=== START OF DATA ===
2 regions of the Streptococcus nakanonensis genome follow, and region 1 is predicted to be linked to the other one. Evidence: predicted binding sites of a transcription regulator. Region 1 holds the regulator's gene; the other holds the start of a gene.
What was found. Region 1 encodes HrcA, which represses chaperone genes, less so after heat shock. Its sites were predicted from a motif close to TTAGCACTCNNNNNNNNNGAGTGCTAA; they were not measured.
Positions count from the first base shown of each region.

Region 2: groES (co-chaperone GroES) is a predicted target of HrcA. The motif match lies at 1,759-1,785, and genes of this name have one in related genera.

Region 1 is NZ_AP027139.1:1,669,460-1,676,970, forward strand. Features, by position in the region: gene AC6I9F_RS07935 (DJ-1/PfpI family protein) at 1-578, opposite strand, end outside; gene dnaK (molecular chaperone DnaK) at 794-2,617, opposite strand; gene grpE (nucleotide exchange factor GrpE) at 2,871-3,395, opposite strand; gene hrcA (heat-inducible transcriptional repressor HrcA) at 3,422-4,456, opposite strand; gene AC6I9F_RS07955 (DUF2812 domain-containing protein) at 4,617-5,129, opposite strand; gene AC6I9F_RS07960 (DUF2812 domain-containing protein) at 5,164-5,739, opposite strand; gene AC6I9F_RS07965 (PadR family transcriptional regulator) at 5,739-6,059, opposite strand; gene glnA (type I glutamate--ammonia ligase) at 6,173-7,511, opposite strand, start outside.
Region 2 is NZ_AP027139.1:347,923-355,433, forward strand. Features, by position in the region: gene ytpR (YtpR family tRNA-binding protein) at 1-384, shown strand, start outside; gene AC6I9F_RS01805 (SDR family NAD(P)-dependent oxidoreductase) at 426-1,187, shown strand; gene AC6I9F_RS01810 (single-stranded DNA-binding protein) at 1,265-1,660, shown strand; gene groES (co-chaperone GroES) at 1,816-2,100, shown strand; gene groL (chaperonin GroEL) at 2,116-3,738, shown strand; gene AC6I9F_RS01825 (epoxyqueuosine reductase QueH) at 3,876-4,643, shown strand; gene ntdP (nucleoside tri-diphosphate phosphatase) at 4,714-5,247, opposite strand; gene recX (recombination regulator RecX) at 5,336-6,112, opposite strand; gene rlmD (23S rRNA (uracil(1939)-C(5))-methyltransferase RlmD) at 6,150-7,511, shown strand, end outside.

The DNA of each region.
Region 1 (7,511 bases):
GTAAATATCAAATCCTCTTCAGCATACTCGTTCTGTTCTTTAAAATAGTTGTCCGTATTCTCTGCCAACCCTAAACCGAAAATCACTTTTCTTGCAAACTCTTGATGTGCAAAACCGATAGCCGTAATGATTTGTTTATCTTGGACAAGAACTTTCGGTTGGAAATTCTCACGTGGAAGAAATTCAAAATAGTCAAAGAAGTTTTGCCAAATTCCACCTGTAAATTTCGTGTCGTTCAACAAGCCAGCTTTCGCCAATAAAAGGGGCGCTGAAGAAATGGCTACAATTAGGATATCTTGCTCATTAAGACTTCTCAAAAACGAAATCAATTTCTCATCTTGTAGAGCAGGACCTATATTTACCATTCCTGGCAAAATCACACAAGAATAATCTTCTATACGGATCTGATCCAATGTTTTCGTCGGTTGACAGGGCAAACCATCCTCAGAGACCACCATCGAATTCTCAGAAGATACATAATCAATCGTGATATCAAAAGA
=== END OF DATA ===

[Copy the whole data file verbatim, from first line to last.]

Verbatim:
2 regions of the Streptococcus nakanonensis genome follow, and region 1 is predicted to be linked to the other one. Evidence: predicted binding sites of a transcription regulator. Region 1 holds the regulator's gene; the other holds the start of a gene.
What was found. Region 1 encodes HrcA, which represses chaperone genes, less so after heat shock. Its sites were predicted from a motif close to TTAGCACTCNNNNNNNNNGAGTGCTAA; they were not measured.
Positions count from the first base shown of each region.

Region 2: groES (co-chaperone GroES) is a predicted target of HrcA. The motif match lies at 1,759-1,785, and genes of this name have one in related genera.

Region 1 is NZ_AP027139.1:1,669,460-1,676,970, forward strand. Features, by position in the region: gene AC6I9F_RS07935 (DJ-1/PfpI family protein) at 1-578, opposite strand, end outside; gene dnaK (molecular chaperone DnaK) at 794-2,617, opposite strand; gene grpE (nucleotide exchange factor GrpE) at 2,871-3,395, opposite strand; gene hrcA (heat-inducible transcriptional repressor HrcA) at 3,422-4,456, opposite strand; gene AC6I9F_RS07955 (DUF2812 domain-containing protein) at 4,617-5,129, opposite strand; gene AC6I9F_RS07960 (DUF2812 domain-containing protein) at 5,164-5,739, opposite strand; gene AC6I9F_RS07965 (PadR family transcriptional regulator) at 5,739-6,059, opposite strand; gene glnA (type I glutamate--ammonia ligase) at 6,173-7,511, opposite strand, start outside.
Region 2 is NZ_AP027139.1:347,923-355,433, forward strand. Features, by position in the region: gene ytpR (YtpR family tRNA-binding protein) at 1-384, shown strand, start outside; gene AC6I9F_RS01805 (SDR family NAD(P)-dependent oxidoreductase) at 426-1,187, shown strand; gene AC6I9F_RS01810 (single-stranded DNA-binding protein) at 1,265-1,660, shown strand; gene groES (co-chaperone GroES) at 1,816-2,100, shown strand; gene groL (chaperonin GroEL) at 2,116-3,738, shown strand; gene AC6I9F_RS01825 (epoxyqueuosine reductase QueH) at 3,876-4,643, shown strand; gene ntdP (nucleoside tri-diphosphate phosphatase) at 4,714-5,247, opposite strand; gene recX (recombination regulator RecX) at 5,336-6,112, opposite strand; gene rlmD (23S rRNA (uracil(1939)-C(5))-methyltransferase RlmD) at 6,150-7,511, shown strand, end outside.

The DNA of each region.
Region 1 (7,511 bases):
GTAAATATCAAATCCTCTTCAGCATACTCGTTCTGTTCTTTAAAATAGTTGTCCGTATTCTCTGCCAACCCTAAACCGAAAATCACTTTTCTTGCAAACTCTTGATGTGCAAAACCGATAGCCGTAATGATTTGTTTATCTTGGACAAGAACTTTCGGTTGGAAATTCTCACGTGGAAGAAATTCAAAATAGTCAAAGAAGTTTTGCCAAATTCCACCTGTAAATTTCGTGTCGTTCAACAAGCCAGCTTTCGCCAATAAAAGGGGCGCTGAAGAAATGGCTACAATTAGGATATCTTGCTCATTAAGACTTCTCAAAAACGAAATCAATTTCTCATCTTGTAGAGCAGGACCTATATTTACCATTCCTGGCAAAATCACACAAGAATAATCTTCTATACGGATCTGATCCAATGTTTTCGTCGGTTGACAGGGCAAACCATCCTCAGAGACCACCATCGAATTCTCAGAAGATACATAATCAATCGTGATATCAAAAGA